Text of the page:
How Do I Know if Someone I Love is Abusing a Substance?

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How Do I Know If Someone I Love Is Abusing A Substance?

When dealing with someone that you love, there can often be some unintentional blindness. You may not want admit that they have an issue that they need to work through. They probably don’t want to acknowledge their struggles either. Denial is a strong feeling that all parties involved struggle with. 

The first step for you, the caregiver, is acknowledge that there is an issue. This issue is bigger than you — you alone cannot fix it. Once you realize that your loved one may have an issue, there are signs you should be looking for. Of course, signs will vary from person to person, but there are a few major signs that are common (from drugabuse.gov):

  • Impaired speech and motor coordination 
  • Bloodshot eyes or pupils that are larger or smaller than usual
  • Changes in physical appearance or person hygiene
  • Changes in appetite or sleep patterns
  • Sudden weight loss or weight gain
  • Unusual smells on breath, body, or clothing
  • Changes in mood or disinterest in engaging in relationships or activities

Besides these initial symptoms, there are negative consequences of continued substance use. Besides the deterioration of physical and mental health, the person using may go into major debt because of their substance use. Their job and relationships may also suffer because of their substance use. Your loved one may even find themselves in some legal issues because of their substance use.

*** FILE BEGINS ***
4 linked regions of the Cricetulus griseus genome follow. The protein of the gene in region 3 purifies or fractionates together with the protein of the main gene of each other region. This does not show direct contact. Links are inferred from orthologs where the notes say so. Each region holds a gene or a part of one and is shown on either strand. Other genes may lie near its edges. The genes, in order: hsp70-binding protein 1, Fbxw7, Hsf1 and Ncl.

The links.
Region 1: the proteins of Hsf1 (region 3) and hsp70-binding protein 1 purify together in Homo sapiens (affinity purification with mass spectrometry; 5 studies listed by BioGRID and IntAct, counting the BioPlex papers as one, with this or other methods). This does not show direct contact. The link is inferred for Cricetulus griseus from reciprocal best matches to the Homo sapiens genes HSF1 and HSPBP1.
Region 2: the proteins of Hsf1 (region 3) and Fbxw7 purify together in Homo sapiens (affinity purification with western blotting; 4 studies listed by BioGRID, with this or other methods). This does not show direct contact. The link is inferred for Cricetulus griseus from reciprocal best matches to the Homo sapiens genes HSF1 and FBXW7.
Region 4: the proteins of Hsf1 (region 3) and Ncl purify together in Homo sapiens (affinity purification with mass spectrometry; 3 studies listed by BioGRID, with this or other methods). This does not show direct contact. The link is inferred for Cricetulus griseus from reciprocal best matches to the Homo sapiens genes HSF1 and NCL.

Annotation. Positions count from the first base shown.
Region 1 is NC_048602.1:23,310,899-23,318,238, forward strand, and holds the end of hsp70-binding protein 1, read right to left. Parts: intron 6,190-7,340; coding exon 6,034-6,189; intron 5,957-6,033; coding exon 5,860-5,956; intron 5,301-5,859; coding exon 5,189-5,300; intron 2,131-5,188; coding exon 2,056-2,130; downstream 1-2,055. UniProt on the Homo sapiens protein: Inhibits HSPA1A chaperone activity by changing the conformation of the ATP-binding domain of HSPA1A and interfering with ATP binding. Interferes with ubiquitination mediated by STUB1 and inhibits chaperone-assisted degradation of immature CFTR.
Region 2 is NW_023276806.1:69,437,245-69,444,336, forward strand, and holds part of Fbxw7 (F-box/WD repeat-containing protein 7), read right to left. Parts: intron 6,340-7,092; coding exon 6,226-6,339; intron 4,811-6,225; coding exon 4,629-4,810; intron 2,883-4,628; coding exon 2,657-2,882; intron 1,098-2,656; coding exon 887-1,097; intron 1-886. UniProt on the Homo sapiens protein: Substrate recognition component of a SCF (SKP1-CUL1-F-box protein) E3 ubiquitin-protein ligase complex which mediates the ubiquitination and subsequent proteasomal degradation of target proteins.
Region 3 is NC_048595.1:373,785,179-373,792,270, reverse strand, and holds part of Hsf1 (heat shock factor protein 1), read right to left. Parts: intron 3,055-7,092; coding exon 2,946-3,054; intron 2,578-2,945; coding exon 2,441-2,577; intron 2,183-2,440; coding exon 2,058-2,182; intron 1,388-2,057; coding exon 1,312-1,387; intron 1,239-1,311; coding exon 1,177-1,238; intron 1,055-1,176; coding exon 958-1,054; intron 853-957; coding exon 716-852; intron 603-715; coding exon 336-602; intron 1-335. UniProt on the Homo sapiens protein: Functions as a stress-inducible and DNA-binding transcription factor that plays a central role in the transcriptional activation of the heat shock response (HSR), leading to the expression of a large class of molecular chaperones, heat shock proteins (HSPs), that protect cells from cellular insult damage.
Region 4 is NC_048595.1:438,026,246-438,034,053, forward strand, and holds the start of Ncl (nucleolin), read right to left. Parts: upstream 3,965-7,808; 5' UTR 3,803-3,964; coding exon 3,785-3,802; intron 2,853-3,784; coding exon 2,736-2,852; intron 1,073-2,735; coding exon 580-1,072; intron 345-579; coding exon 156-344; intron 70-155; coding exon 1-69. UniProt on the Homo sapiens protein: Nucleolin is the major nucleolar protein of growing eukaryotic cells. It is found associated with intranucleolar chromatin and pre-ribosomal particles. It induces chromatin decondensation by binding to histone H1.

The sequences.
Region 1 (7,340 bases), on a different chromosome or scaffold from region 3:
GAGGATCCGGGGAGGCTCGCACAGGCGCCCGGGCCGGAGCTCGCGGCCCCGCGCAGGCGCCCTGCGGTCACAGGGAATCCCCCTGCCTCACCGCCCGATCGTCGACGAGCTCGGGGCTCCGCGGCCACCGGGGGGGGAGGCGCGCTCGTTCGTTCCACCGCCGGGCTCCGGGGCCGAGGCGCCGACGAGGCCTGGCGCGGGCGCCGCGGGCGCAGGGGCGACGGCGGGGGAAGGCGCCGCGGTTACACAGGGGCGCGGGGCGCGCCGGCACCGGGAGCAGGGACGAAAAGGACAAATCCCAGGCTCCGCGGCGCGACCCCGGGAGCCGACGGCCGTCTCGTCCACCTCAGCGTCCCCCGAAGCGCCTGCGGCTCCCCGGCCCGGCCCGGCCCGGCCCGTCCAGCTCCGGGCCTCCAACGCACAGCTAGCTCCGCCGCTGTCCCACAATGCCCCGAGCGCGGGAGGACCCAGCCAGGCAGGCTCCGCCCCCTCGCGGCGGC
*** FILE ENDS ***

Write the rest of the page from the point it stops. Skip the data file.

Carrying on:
Once you realize your loved one has an issue, you may be questioning whether or not they are truly addicted to a substance. American Addiction Centers lists the following abuse symptoms:

  • Appearing intoxicated more and more often
  • Developing problems with cognition and memory
  • Being lethargic, sleeping more, sleeping irregular hours, or appearing unwell or tired
  • Developing problems at work or school; possibly losing one’s job or dropping out of school
  • Attending social events only if drugs or alcohol are available; becoming intoxicated before the social event; or attending fewer social events specifically to drink or use drugs
  • Stealing money or valuables to pay for drugs
  • Lying about the substance or how much they are using
  • Becoming angry, sad, or lashing out when questioned about their substance abuse
  • Experiencing withdrawal symptoms when they are unable to take the drug
  • Neglected appearance and poor hygiene

If these things sound like they fit your loved one’s situation, it’s time to think about finding help for their addiction. They may not want your help. They may even believe that they do not have an addiction that needs help. Urge them to seek help for their addiction. Although difficult, sobriety is attainable. Pinnacle Recovery is here for you during your sobriety journey. Let us help you. Call today at 1-866-301-0573. 

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